Developments following Ground Developments… or not – Practical Law: Construction Blog

‘Writing on this blog almost exactly four years ago, David Pliener noted a potentially interesting change in the TCC’s approach to enforcing adjudicators’ decisions. In the case of Ground Developments Ltd v FCC Construction, Fraser J signalled that, perhaps, a claimant applying for summary judgment to enforce an adjudicator’s decision might not need to meet the summary judgment test after all. Now that Ground Developments has had time to mature, it might be a good time to check in and see how things have gone since. Has Fraser J’s judgment heralded a brave new world?’

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Practical Law: Construction Blog, 15th December 2020

Source: constructionblog.practicallaw.com

Construction company hit by £600,000 fine over damage to bat breeding site – Local Government Lawyer

‘A major house builder has been ordered to pay what is understood to be the largest fine ever issued by a court in relation to a wildlife crime. On 8 December at Woolwich Crown Court, Bellway Homes pleaded guilty to the offence between 17 March 2018 and 17 August 2018 of damaging or destroying a breeding site or resting place for bats.’

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Local Government Lawyer, 14th December 2020

Source: www.localgovernmentlawyer.co.uk

Be good, for goodness’ sake: fraud and adjudication enforcement – Practical Law: Construction Blog

‘Christmas is on the horizon. It’s necessary, therefore, to ask who’s been naughty and who’s been nice – and how better to do that than by reflecting on the courts’ approach to fraud in adjudications?’

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Practical Law: Construction Blog, 9th December 2020

Source: constructionblog.practicallaw.com

The cart before the horse when requesting an adjudicator: Land End Developments Construction Limited v Kingstone Civil Engineering Limited [2020] EWHC 2338 – Hardwicke Chambers

‘These proceedings related to an adjudicator’s decision dated 27th April 2020 (“the 27th April Decision”) under the Scheme for Construction Contracts (England and Wales) Regulations 1998 as amended (“the Scheme”). Lane End Developments Construction Limited (“Lane End”) was the main contractor on a housing development (“the Development”) and Kingstone Civil Engineering Limited (“Kingstone”) was sub-contracted to carry out enabling works for the Development. On 2nd March 2020, Kingstone issued Interim Payment Application No. 17 in the sum of £356,439.19, but Lane End did not serve a Pay Less Notice nor, until 26th March, did it serve a Payment Notice.’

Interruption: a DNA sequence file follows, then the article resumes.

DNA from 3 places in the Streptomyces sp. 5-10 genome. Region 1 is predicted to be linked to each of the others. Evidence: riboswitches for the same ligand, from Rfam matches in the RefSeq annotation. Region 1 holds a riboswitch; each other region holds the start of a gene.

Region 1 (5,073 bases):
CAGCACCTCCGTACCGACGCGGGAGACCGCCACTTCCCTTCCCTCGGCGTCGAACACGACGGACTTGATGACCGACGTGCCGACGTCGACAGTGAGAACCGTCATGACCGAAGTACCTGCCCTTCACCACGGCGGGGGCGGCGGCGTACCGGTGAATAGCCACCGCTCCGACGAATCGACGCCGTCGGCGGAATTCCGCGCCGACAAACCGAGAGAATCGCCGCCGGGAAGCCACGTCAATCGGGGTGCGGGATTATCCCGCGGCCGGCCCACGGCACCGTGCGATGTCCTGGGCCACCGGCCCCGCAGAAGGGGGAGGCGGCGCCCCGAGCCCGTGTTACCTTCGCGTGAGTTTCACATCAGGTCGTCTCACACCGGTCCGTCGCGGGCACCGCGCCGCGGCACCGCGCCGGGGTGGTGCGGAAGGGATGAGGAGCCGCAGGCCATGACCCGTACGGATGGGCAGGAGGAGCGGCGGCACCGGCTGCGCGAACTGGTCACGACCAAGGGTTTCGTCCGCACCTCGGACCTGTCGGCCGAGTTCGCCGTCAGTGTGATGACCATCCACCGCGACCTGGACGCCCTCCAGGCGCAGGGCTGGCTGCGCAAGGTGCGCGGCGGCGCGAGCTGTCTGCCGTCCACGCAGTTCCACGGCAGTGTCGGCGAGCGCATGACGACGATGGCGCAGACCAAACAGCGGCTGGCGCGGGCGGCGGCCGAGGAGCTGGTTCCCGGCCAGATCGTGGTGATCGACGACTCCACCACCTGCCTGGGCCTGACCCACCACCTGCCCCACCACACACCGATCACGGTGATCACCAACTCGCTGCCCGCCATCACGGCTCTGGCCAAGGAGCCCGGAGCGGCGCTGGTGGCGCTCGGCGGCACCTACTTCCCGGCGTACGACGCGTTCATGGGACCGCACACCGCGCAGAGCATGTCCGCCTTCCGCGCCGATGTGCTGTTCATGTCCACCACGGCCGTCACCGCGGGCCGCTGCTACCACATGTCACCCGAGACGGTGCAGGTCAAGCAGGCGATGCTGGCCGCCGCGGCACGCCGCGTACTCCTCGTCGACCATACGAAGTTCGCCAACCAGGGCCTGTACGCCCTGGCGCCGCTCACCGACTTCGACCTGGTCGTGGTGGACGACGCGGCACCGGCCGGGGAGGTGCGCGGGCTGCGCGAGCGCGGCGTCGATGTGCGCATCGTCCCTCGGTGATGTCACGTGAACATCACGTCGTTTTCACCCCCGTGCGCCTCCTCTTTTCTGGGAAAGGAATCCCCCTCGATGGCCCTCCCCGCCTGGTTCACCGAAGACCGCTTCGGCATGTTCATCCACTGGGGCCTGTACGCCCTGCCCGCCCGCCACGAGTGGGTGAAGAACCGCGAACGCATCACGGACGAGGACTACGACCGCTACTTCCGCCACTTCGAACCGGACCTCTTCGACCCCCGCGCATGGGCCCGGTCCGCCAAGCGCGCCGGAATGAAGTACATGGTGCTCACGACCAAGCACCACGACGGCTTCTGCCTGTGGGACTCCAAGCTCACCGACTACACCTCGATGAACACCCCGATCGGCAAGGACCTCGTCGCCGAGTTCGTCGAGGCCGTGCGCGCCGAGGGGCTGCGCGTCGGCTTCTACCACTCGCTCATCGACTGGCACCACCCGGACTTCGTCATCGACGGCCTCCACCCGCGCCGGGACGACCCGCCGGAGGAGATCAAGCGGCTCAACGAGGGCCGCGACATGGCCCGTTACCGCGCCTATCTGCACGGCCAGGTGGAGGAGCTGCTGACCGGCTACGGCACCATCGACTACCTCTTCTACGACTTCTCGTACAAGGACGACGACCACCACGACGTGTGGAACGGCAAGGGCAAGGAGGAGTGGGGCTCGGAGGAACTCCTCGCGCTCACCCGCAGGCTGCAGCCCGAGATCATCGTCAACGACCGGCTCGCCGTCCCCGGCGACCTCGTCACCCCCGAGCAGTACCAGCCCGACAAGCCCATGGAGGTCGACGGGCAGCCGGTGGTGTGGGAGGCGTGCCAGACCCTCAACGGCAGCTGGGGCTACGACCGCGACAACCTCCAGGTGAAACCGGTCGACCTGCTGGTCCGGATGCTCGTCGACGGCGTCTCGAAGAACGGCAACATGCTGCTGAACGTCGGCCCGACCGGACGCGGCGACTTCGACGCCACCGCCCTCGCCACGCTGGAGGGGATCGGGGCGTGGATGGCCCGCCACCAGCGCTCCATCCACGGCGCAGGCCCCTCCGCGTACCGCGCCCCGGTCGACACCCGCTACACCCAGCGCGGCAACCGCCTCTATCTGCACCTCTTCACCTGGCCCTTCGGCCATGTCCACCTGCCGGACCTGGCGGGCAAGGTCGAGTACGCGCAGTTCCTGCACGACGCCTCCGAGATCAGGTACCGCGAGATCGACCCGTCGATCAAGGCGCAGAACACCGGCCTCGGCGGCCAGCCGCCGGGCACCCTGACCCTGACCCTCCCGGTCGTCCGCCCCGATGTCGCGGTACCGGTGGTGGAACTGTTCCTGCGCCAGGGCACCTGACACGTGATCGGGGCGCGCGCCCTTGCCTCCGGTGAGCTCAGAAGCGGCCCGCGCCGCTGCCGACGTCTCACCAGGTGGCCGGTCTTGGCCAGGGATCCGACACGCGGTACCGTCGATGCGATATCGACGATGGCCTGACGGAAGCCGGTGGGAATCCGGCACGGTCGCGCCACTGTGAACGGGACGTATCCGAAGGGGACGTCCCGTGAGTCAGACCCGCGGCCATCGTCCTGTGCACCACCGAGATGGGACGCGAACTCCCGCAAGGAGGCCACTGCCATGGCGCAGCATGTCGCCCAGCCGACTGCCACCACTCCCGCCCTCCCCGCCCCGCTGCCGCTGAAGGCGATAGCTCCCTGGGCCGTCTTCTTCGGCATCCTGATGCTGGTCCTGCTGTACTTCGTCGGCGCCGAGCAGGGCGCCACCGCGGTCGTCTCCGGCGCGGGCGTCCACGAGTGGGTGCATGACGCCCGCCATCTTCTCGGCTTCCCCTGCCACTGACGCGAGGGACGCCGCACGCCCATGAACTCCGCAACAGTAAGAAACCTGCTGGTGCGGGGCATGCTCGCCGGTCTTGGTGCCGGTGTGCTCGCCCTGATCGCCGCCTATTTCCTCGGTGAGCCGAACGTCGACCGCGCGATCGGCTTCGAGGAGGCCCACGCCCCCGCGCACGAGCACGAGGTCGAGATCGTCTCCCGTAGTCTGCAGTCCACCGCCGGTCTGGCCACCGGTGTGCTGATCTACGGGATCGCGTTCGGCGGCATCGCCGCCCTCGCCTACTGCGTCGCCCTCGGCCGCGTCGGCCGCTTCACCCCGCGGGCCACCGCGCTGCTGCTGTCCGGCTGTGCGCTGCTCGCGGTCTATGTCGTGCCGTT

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Hardwicke Chambers, 13th November 2020

Source: hardwicke.co.uk

Construction companies lose Court of Appeal challenge over expert determination – Local Government Lawyer

Posted November 17th, 2020 in construction industry, contracts, estoppel, housing, news, planning by sally

‘A consortium of construction companies has failed in an appeal over a High Court judge’s dismissal of its claim for a declaration that the decision of an independent expert in relation to a revised section 106 agreement was not conclusive and binding on the parties.’

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Local Government Lawyer, 16th November 2020

Source: www.localgovernmentlawyer.co.uk

Novation, step-in and a potential problem with CIGA 2020 – Practical Law: Construction Blog

Posted November 4th, 2020 in construction industry, contracts, employment, insolvency, news by tracey

‘Where the contractor has become insolvent, what obligations can an employer enforce when stepping-in to a previously novated professional consultant’s appointment in a design and build scenario?’

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Practical Law: Construction Blog, 3rd November 2020

Source: constructionblog.practicallaw.com